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[VIDEO] Chatham Cops Beat Man, Throw Camera In Pond, Dog Missing

dog

A Pooler man has filed a lawsuit accusing a Chatham sheriff’s deputy of using excessive force during an arrest in Effingham County, kicking him and breaking his jaw and back.

Anthony Oliver also accuses deputy Franklin R. Rollins Jr., who was acting as a U.S. Marshal during the Jan. 23 arrest, of striking his vehicle twice, totaling it and throwing Oliver’s body camera into a pond.

Oliver said he had a body camera because he used it when he was a process server in California.

Oliver said the body camera was retrieved from the pond at the arrest site on Ga. 30 just north of Shellie Helmey Road in the Guyton area. Video from it shows someone grabbing the camera when Oliver is being arrested and throwing it into water.

“The video proves he (Rollins) was angry and it proves that he had something to hide,” said Craig Bonnell, Oliver’s attorney. “If there had been no misconduct, why get rid of the camera?”

Rollins did not immediately return messages seeking comment.

Chatham Sheriff John Wilcher said Oliver has “mental issues.” “We did an internal investigation,” Wilcher said. “Everything he alleges is untrue.”

Wilcher said he doesn’t know anything about Oliver’s body camera being thrown into and recovered from a pond. “We had it in our evidence room,” he said.

Oliver said two members of the Chatham Sheriff’s Office told him that inmates were used to recover the camera from the pond. He said the Chatham Sheriff’s Office returned the camera and video footage to him.

Bonnell said deputies from the Effingham County Sheriff’s Office were on the scene when Oliver was arrested and their dash cams should show Rollins kicking Oliver and throwing his body camera into a pond.

Bonnell said the Effingham Sheriff’s Office has not yet turned over video that would show the arrest.

“If Effingham can’t or won’t produce that video, it almost doesn’t make a difference,” Bonnell said. “It won’t to a jury.”

Oliver, 35, was arrested on a California warrant for missing an $81 payment on a drunken driving fine. Oliver said he already had been arrested twice on the same warrant regarding the $81 fine, spending about two weeks in the Chatham jail each time.

He said he had a court date of Feb. 13 on the issue and didn’t know there was a warrant for his arrest on the same topic on Jan. 23.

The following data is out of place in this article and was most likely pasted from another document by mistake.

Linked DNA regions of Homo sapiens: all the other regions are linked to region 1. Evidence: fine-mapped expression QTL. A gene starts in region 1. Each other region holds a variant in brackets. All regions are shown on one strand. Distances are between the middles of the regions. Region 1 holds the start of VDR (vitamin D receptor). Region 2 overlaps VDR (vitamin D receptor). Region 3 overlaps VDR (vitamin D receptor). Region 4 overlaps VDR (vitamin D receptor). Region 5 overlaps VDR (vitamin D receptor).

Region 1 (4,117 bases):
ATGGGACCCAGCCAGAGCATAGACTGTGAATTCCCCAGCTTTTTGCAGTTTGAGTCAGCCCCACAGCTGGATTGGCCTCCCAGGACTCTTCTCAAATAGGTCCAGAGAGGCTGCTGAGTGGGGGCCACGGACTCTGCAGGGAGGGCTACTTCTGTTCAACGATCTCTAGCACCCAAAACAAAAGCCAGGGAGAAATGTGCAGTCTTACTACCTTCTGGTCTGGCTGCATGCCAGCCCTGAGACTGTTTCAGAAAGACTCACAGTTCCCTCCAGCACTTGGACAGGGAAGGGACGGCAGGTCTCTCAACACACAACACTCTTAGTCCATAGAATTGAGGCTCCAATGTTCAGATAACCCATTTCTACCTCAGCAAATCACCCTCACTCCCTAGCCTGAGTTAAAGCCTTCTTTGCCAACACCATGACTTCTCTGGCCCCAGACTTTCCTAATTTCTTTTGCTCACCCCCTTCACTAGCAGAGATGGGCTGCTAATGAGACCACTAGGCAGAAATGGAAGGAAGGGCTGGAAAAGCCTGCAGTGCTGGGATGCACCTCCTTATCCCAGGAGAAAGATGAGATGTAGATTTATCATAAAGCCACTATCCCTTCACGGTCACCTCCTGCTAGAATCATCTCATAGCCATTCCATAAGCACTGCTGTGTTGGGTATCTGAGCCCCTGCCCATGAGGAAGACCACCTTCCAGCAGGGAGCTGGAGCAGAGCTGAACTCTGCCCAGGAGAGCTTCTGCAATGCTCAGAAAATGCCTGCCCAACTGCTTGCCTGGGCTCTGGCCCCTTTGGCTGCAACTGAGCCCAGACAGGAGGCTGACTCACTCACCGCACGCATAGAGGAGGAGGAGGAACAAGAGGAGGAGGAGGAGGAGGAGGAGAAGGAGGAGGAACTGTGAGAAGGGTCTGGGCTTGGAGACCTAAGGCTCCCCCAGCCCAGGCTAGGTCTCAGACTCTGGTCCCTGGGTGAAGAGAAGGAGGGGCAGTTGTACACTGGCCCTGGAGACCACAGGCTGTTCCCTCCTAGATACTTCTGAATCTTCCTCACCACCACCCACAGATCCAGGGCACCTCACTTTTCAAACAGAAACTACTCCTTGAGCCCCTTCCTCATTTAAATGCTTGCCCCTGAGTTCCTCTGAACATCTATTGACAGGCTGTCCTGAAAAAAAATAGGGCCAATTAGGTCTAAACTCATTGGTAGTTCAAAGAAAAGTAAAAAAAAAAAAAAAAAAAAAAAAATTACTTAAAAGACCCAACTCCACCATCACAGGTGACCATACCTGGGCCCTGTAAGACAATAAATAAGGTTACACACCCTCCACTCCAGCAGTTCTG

The incident started at 9 a.m. Jan. 23, when Oliver pulled off of Ga. 21 in Port Wentworth to deal with a puppy he had in the car. A black pickup truck rammed his vehicle, causing “extreme” damage.

He said he got out of his car and saw the driver of the pickup pull a firearm on him. He said the man never identified himself as being in law enforcement and did not use sirens or lights on his vehicle.

Oliver got back in his car and drove off, calling 911 to report that he was being followed by a man with a gun in a black pickup truck. He said the 911 dispatcher told him not to pull over while she checked who might be following him.

Oliver turned on his emergency flashers and drove very slowly. After a few minutes, the dispatcher said the man in the pickup truck was a U.S. Marshal and Oliver should pull over for him.

He did, but before he completely stopped, Rollins rammed Oliver’s car, totaling it.

Oliver said Rollins did not use a siren or flashing lights. He said several other law enforcement vehicles, which did have sirens and lights operating, joined the chase just as the dispatcher was telling him to pull over.

Oliver got out of the car and got on the ground, as Rollins and other law enforcement officers ordered him to do. He said Rollins kicked him with steel-toed boots, ripped off Oliver’s body camera and threw it into a pond that was beside the arrest scene.

For the full story visit : http://savannahnow.com/crime-courts/effingham-now/news/2017-06-28/chatham-sheriff-s-deputy-accused-excessive-force

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Filming Cops
Filming Cops 3682 posts

Filming Cops was started in 2010 as a conglomerative blogging service documenting police abuse. The aim isn’t to demonize the natural concept of security provision as such, but to highlight specific cases of State-monopolized police brutality that are otherwise ignored by traditional media outlets.

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